New York Federal Prosecutors Indict Defendant in Connection with NFT Insider-Trading Scheme

Foley Hoag LLP - White Collar Law & Investigations

Federal prosecutors from the Southern District of New York recently charged Nathan Chastain with wire fraud and money laundering in connection with a purported scheme to illegally profit from sales and purchases of Non-Fungible Tokens (“NFTs”).[1]  This landmark criminal case marks the first time federal prosecutors have pursued criminal action to police insider trading in the NFT marketplace.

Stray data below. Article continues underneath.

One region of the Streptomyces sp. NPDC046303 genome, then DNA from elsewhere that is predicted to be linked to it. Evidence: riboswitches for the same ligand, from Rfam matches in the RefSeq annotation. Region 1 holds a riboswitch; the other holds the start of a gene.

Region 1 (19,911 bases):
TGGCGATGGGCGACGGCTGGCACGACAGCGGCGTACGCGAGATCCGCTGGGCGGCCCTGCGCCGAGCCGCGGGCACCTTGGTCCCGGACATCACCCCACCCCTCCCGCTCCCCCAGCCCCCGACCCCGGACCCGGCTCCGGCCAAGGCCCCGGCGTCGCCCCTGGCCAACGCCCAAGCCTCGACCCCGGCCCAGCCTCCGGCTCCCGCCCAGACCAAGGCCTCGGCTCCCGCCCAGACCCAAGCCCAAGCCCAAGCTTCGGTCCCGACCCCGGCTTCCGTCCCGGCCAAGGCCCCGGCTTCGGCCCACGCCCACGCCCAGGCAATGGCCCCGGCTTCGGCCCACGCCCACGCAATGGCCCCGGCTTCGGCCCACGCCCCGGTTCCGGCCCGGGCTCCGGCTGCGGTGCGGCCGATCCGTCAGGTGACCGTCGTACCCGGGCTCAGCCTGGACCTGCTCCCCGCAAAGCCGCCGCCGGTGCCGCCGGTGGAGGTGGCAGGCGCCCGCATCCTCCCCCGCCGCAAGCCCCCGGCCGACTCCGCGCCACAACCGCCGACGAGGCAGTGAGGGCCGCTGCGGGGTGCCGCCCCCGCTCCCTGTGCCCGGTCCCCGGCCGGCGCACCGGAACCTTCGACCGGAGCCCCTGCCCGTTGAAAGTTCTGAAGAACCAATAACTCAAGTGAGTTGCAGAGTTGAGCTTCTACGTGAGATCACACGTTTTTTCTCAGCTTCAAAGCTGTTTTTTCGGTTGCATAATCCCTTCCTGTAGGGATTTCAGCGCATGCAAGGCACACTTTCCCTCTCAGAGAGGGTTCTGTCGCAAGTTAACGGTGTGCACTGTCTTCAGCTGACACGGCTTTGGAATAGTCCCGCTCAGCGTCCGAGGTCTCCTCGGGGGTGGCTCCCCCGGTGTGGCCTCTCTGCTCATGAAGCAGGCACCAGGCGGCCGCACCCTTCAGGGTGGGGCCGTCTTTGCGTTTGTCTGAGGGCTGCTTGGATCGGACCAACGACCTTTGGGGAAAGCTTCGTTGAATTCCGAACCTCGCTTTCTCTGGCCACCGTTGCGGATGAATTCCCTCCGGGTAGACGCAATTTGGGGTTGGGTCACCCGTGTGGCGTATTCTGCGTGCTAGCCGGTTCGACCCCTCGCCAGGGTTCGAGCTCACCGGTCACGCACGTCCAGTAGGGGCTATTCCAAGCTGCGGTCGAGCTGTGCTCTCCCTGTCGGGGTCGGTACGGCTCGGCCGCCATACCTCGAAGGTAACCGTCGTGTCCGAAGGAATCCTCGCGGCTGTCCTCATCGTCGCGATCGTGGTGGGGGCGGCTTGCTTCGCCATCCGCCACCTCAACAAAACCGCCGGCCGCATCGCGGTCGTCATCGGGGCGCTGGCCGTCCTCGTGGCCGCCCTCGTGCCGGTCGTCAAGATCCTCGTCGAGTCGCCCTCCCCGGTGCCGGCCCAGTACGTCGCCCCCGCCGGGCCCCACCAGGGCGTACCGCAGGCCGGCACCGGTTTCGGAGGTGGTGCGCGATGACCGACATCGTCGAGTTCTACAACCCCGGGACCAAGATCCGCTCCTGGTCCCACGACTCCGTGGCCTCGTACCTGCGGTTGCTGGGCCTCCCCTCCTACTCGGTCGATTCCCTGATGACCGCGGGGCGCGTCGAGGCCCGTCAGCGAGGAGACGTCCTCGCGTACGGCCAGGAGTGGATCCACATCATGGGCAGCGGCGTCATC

Chastain is a former employee of Ozone Networks, Inc. d/b/a OpenSea (“OpenSea”), the largest online marketplace for the purchase and sale of NFTs, and allegedly used confidential information about which NFTs were going to be featured on OpenSea’s homepage for his personal financial gain.  Chastain was responsible for selecting NFTs to be featured on OpenSea’s homepage, and OpenSea kept confidential the identity of featured NFTs until they appeared on its homepage.[2]  After an NFT was featured on OpenSea’s homepage, the value of that NFT, and other NFTs made by the same creator, typically increased substantially.[3]  The government alleges that Chastain was aware of this fact and used his confidential business information concerning which NFTs would be featured to purchase dozens of NFTs under an anonymous account shortly before they were featured.  Once the value of the NFTs Chastain purchased had increased from their exposure on OpenSea’s homepage, Chastain would allegedly resell those NFTs for a significant profit.[4]